Malawi police find more bodies near mass grave that contained 25 Ethiopians from Daru, the BBC reported.
Police had been searching for a mass grave of refugees from Daru that was hidden underground in what is now Zambia’s eastern border. The discovery of the bodies was found the following day.
The BBC described the gravesite as ‘a graveyard where the dead slept for six weeks before their bodies were found in a swampy, mosquito-infested area of Zimbabwe’, adding that the people buried there had been transferred into camps in Mozambique.
The refugees from Daru had been living in Zimbabwe for a number of years to the west of Zambia, where they had been settled by a UIC-backed government that had been installed in 2017 in the aftermath of violent political protests.
Most Ethiopians have moved on to other countries since then, including to Saudi Arabia.
It is estimated that more than 10,000 Ethiopians fled for their lives to neighbouring Zambia and Zimbabwe, while some were resettled in Daru, but the population swelled to over 11,000 before the UIC began its resettlement in late 2017.
The UIC had promised to resettle all those families and then had set up the Daru Foundation, which is said to be running it on their behalf.
Despite the overwhelming presence of UIC-backed government and UIC-backed people who have been taking control, human rights groups have been pressing for an independent investigation with the UIC to determine what went wrong and to hold them accountable.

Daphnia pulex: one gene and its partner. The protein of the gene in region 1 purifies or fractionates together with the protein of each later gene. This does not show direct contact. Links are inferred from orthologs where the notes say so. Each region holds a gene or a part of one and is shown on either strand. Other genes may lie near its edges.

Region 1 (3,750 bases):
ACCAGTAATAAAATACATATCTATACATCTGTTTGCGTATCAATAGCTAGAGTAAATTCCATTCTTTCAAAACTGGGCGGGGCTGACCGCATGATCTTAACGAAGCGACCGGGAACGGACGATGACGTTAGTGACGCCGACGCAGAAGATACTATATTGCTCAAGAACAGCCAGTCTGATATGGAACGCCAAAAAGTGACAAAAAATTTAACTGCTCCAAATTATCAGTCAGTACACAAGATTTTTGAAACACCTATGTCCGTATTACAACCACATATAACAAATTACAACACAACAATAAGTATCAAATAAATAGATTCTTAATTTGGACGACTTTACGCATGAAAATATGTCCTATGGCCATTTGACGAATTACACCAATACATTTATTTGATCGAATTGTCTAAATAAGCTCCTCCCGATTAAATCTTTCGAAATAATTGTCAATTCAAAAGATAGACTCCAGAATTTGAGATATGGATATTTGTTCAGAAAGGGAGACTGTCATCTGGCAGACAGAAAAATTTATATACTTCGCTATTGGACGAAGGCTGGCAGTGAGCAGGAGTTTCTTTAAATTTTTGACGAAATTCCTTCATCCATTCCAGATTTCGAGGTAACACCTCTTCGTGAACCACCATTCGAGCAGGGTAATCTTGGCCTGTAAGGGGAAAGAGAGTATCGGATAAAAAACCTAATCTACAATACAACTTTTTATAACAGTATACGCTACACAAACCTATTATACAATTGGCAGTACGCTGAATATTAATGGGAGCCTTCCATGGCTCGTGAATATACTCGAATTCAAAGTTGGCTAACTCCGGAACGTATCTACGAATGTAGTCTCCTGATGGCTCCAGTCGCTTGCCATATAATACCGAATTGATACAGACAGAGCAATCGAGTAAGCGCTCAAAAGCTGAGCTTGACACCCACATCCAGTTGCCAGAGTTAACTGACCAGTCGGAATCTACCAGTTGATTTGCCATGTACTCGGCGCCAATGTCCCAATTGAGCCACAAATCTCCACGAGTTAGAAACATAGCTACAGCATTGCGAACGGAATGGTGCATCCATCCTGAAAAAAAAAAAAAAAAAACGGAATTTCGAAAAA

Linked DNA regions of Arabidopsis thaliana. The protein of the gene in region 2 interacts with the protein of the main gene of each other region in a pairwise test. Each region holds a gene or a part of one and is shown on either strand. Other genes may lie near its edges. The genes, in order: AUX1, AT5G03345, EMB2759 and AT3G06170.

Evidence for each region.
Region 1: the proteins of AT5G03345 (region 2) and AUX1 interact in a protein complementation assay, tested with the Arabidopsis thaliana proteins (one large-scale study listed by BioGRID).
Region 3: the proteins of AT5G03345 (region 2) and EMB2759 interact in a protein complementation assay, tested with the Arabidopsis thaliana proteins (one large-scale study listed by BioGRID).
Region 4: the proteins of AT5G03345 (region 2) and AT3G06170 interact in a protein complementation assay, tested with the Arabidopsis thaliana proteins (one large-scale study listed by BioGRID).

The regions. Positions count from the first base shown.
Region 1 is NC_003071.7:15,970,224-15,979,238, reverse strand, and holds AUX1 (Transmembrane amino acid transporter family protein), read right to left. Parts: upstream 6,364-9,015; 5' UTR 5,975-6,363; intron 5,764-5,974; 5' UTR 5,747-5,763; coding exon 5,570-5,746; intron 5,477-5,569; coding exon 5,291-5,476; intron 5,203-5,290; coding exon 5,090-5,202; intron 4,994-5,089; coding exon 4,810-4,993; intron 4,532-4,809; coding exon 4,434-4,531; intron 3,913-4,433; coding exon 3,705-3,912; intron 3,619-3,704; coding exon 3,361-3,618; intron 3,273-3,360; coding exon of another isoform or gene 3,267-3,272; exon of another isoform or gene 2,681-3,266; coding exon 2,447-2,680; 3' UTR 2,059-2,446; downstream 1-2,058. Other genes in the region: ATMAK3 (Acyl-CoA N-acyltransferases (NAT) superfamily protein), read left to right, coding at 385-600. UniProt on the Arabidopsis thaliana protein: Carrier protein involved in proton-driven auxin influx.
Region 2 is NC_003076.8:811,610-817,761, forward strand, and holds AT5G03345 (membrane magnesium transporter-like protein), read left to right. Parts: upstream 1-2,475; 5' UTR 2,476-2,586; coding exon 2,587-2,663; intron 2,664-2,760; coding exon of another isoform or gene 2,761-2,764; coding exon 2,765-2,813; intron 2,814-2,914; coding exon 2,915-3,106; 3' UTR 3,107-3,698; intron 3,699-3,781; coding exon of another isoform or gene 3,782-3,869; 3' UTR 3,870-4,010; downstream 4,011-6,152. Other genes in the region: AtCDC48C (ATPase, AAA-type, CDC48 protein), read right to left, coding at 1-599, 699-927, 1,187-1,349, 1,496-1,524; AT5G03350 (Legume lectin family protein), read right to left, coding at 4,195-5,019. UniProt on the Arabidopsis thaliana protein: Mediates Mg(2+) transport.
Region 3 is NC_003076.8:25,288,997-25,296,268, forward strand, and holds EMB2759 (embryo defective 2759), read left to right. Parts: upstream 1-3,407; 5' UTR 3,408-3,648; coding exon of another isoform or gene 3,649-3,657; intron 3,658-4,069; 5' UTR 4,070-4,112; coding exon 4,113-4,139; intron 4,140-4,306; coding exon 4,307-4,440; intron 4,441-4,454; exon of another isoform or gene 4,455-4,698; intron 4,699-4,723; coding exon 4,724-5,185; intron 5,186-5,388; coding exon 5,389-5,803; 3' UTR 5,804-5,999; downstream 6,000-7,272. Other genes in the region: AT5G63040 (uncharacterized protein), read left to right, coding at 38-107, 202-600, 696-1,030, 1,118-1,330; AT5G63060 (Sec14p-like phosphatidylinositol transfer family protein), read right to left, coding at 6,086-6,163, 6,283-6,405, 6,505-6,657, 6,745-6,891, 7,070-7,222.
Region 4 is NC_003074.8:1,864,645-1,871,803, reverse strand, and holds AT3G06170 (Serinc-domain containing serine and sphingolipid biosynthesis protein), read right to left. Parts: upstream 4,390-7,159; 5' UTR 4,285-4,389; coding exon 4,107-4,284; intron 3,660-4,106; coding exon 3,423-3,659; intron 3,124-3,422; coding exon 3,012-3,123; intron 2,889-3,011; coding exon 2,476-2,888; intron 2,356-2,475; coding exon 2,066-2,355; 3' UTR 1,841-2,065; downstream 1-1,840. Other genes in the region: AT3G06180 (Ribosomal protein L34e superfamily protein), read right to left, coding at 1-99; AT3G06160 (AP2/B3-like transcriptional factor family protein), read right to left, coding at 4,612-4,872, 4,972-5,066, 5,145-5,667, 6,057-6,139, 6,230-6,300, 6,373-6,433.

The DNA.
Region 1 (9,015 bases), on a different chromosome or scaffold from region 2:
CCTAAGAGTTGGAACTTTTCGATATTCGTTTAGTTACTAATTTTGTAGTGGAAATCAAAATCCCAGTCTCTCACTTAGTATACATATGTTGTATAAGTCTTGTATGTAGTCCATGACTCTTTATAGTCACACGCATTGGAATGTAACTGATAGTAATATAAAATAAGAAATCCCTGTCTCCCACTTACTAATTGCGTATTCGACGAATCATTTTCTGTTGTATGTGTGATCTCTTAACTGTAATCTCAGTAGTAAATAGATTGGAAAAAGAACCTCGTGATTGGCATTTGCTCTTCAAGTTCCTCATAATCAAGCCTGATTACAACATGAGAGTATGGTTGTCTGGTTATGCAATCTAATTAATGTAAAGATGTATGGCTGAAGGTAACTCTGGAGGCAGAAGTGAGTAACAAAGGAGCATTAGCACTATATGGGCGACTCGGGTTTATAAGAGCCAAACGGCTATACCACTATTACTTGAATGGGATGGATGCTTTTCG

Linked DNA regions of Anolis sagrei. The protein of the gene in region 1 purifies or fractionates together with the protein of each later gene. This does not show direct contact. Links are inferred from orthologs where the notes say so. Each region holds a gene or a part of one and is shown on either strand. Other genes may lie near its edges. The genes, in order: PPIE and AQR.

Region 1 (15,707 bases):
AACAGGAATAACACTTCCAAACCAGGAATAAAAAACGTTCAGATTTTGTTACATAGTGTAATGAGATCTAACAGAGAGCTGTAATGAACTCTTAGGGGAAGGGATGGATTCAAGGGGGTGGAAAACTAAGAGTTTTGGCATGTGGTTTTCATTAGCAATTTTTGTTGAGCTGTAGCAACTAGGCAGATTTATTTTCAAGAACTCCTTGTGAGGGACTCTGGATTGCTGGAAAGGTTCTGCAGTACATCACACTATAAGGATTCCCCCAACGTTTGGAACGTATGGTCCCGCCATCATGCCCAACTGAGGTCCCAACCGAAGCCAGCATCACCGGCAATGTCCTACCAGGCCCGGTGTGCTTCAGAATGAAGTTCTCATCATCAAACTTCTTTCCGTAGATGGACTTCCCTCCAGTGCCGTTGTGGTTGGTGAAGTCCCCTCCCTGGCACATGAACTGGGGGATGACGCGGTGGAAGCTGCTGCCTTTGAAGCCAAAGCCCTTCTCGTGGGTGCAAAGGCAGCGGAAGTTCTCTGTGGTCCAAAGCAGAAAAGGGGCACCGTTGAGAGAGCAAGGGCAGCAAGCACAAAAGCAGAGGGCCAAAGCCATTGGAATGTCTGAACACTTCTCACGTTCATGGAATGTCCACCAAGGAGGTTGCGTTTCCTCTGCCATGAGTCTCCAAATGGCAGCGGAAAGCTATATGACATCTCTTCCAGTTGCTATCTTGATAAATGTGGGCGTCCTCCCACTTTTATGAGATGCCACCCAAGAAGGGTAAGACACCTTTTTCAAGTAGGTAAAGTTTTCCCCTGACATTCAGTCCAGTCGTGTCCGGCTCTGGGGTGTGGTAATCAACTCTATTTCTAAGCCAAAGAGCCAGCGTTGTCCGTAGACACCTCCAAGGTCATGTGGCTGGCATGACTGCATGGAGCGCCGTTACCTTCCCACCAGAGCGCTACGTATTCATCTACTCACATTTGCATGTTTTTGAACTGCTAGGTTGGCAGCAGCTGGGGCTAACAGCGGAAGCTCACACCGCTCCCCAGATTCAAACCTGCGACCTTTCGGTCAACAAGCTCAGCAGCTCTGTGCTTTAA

UIC officials have said an investigation was to be conducted by a “commission appointed by President Museveni”.
At the time of writing, UIC President Museveni has declined to appoint a commission, but has also refused to comment on the issue.
The UIC and the government have refused to allow humanitarian agencies to conduct a full investigation in Daru, citing the need to protect the safety of the population.
The Government of Rwanda has said that Daru must be returned immediately.
The refugee population in Daru was estimated to be over 20,000 as of 2018, but UIC is now said to be estimating that over 20,000 people were living in the area before the UIC took control.
UIC has insisted that it is able